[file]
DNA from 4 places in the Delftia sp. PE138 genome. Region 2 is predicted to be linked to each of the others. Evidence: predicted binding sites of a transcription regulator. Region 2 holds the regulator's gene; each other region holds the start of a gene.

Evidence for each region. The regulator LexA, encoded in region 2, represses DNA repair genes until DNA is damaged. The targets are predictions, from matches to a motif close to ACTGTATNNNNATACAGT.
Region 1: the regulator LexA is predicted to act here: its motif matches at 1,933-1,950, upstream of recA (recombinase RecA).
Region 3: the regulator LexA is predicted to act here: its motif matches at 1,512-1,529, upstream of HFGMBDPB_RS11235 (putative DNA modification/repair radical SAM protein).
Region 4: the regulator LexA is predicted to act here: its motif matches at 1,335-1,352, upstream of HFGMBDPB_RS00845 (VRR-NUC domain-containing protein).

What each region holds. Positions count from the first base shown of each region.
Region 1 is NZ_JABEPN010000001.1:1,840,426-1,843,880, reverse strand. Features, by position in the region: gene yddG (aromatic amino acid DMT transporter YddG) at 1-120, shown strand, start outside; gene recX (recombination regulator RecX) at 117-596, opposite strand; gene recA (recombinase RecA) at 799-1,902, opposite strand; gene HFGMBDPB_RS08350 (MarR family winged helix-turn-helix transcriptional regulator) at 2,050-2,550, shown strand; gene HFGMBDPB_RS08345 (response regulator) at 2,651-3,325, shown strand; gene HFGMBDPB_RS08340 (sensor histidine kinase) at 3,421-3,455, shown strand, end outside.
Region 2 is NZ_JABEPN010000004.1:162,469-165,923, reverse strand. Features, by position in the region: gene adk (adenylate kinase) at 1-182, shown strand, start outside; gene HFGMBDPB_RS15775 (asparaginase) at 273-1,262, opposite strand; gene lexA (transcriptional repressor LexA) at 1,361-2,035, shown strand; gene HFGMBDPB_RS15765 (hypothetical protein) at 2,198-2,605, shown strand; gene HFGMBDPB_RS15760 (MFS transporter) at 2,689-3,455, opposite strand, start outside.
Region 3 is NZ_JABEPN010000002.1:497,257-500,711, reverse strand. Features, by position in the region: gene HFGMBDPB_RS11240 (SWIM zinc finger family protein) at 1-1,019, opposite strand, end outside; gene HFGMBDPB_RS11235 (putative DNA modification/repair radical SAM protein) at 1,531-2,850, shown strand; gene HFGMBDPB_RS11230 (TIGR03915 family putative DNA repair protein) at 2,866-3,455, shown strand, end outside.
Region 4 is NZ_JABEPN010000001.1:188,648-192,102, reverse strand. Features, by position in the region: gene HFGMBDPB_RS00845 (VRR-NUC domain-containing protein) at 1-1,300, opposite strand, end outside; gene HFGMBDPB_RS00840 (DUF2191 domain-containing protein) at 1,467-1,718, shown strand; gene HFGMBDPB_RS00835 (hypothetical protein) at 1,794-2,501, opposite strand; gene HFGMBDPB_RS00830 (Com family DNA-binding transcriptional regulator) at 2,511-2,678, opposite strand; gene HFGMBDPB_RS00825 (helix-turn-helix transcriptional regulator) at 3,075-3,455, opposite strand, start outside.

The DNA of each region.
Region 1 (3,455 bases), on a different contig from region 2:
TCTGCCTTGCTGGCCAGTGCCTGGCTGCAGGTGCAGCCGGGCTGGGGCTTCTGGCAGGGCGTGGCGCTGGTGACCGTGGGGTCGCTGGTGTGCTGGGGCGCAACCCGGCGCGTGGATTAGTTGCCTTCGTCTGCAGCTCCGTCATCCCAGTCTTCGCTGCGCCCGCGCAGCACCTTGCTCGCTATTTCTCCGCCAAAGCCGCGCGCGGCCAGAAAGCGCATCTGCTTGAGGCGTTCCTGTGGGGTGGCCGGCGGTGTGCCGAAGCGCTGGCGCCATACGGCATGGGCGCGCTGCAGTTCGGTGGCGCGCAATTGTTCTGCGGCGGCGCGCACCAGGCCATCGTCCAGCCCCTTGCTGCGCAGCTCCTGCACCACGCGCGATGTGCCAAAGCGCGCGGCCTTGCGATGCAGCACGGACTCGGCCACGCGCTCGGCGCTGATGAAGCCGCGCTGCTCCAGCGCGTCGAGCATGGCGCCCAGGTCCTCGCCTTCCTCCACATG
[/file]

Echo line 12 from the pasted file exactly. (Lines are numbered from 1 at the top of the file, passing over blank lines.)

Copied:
Region 1 (3,455 bases), on a different contig from region 2: